The journey from Syria to Europe is not an easy one. Though the routes are constantly changing, they usually involve thousands of miles of walking, dangerous boat rides, and constant fear of violence and deportation.

Despite this, millions of refugees have made their way to Europe in the past decade, from Syria, Afghanistan, Iraq, and several other countries.

In Austria, a group of social entrepreneurs, some of whom had their own refugee experiences, thought: what if we can find something positive here? What is the silver lining?

This is their story.

The beginning 

In 2015, Dominik Beron was attending an education conference in Austria when he struck up a conversation with a young man named Abdul.

As they were chatting, Abdul revealed that though he was trained as an economist in pakistan, he had to flee his home, and had been accepted into Austria as a refugee. But that didn’t mean he wasn’t still pursuing his dreams. In fact, Abdul was at the conference as one step towards his goal of one day returning home and revolutionizing the education system. But in the meantime, as a refugee in Austria, it was difficult for Abdul to find employment. Even though he was legally permitted to work, he faced social barriers and had not yet found a job.

Dominik was stunned. Abdul was a highly educated and very intelligent young man; it seemed unfathomable that he was unable to find work. “[I] couldn't believe that people carrying so much potential and ambition were hindered by labour market restrictions instead of using their skills for the benefit of all.”

After the conference, Dominik reached out to Jacob Wagner and Fatima Almukthar, whom he had worked with on a previous social venture. They knew there must be many more refugees like Abdul—talented and driven individuals who were seeking employment and would be an asset to Austrian employers. After all, “In 2015 alone, over 1.3 million people applied for asylum in the European Union and almost 90,000 of those people did so in Austria.”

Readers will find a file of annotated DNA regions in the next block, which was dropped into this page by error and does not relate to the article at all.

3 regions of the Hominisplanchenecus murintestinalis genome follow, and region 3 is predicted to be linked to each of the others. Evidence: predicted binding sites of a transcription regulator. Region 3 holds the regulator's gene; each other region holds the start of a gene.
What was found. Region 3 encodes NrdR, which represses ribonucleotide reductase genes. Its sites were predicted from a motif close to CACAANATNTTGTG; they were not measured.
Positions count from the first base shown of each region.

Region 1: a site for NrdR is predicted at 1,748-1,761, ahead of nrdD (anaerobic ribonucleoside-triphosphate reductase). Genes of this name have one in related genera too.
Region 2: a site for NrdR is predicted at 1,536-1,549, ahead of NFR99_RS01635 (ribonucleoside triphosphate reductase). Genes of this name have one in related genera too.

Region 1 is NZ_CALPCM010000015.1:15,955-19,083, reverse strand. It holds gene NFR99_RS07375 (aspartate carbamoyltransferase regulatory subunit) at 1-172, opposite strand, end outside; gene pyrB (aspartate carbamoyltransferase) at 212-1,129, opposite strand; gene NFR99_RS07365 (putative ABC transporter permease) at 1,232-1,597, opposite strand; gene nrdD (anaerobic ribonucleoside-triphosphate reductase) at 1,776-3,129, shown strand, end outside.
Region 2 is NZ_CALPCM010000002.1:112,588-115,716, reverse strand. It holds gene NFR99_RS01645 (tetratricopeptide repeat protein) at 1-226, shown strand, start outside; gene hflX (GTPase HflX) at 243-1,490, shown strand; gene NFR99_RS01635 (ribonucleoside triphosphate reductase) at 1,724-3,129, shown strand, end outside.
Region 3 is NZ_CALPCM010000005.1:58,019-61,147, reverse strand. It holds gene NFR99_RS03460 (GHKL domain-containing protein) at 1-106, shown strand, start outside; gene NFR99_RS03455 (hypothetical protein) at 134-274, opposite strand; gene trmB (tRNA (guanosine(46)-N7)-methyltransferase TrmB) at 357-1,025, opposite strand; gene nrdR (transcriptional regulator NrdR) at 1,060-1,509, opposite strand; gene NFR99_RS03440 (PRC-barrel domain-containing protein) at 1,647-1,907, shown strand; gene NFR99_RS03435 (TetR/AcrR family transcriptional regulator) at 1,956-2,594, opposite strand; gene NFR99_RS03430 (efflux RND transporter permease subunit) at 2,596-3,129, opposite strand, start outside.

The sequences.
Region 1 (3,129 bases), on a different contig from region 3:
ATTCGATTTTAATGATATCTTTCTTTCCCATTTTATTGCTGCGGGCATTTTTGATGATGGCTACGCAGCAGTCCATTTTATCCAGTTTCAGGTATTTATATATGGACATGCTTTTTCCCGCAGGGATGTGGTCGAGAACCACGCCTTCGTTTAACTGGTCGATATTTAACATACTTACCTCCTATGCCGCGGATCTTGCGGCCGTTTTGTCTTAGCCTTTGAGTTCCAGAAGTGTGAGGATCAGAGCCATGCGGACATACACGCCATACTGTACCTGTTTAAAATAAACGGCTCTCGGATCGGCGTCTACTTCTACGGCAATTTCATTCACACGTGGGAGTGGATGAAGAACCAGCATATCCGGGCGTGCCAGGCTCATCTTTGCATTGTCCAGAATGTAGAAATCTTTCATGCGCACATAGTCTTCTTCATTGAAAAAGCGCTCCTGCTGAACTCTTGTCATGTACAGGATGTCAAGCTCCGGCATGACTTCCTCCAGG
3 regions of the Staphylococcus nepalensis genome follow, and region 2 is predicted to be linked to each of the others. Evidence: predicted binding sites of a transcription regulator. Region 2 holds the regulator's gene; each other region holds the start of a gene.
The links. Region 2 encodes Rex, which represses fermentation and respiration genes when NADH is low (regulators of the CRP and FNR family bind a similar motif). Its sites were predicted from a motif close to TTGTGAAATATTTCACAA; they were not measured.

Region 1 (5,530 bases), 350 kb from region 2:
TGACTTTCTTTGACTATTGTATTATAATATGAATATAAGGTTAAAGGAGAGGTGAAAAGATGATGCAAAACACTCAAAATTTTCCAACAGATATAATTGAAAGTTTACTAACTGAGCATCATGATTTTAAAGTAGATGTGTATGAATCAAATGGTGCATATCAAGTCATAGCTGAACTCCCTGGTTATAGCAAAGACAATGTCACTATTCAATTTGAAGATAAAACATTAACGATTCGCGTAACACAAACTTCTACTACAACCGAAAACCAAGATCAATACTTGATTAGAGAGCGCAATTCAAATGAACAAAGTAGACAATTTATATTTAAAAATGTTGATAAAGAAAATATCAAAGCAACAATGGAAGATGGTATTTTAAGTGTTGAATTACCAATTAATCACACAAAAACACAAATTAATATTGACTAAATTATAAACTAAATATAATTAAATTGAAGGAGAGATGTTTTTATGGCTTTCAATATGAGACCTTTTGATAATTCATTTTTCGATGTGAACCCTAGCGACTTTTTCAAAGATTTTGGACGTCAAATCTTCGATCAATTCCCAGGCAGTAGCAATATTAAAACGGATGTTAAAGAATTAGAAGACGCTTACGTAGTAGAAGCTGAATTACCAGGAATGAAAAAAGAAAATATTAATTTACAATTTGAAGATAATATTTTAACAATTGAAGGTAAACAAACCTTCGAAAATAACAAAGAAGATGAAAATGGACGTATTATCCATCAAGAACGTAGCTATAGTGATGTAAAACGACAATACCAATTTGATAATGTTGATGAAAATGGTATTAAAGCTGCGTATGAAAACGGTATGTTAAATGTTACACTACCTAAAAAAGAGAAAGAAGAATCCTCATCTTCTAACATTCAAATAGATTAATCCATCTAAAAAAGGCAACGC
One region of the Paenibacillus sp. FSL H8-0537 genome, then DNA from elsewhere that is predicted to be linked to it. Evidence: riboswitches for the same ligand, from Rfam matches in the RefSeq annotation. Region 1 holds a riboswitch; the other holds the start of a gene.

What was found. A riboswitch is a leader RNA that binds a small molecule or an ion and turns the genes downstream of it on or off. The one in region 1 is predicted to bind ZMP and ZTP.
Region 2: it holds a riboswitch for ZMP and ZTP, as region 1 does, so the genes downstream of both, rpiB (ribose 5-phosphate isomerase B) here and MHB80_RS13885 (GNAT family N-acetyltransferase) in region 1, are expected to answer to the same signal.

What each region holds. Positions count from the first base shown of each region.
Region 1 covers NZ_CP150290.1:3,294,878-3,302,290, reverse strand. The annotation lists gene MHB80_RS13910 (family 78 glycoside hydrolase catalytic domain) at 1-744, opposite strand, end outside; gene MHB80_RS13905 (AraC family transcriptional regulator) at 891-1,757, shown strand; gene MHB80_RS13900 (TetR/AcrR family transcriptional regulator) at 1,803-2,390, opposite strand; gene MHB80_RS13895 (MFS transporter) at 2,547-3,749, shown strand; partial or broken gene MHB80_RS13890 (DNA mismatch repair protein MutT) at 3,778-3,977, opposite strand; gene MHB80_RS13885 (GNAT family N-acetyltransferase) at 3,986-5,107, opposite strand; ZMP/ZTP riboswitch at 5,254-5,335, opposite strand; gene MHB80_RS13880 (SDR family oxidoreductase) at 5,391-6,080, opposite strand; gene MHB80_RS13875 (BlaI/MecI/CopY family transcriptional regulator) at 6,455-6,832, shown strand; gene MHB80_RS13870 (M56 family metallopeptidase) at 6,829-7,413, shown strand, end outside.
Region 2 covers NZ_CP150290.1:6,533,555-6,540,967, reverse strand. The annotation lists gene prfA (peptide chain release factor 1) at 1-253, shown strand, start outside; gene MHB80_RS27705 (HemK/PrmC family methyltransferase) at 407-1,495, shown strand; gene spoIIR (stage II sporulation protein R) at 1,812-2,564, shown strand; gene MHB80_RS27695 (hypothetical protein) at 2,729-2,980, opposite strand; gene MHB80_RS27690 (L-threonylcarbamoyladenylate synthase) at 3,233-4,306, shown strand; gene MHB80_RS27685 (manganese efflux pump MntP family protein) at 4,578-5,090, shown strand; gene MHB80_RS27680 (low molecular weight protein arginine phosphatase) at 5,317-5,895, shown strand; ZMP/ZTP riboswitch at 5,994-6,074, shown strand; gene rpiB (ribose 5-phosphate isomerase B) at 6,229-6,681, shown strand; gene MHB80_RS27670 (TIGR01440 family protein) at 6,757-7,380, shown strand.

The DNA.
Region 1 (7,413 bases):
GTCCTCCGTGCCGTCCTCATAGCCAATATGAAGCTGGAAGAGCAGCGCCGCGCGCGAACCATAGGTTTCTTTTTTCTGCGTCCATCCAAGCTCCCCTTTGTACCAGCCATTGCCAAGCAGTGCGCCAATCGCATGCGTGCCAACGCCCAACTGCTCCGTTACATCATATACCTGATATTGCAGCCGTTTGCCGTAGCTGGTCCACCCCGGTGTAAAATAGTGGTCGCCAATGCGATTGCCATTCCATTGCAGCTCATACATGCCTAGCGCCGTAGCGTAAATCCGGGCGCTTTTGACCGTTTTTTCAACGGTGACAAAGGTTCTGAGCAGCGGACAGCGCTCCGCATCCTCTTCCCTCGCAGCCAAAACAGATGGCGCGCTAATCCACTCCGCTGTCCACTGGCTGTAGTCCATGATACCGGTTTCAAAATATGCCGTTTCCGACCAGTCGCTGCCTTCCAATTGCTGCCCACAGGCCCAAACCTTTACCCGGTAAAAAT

As the team brainstormed, they uncovered the main barrier: refugees and employers simply weren’t able to find and connect with each other.

And so, together they created what would become, with a mission to tear down this barrier.

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The team

Using innovative tech for good

In order to connect job-seeking refugees and employee-seeking businesses, Dominik and his team had to find a way to enable communication between these groups.

To do so, they created an effective, easy-to-use online platform. However, this wasn’t just a simple replica of existing job sites; when designing the platform, they took into account the unique needs of their two types of customers. For refugees, they provide free interview preparation, legal information, “software-supported CV creation, and automated application management” to make the process of job seeking more efficient. For employers, they provide both validation of candidates’ legal employment status as well as consultancy on policies and public subsidies that support hiring refugees. Both sets of customers benefit from chat and calendar services on the website, which help to smooth communication.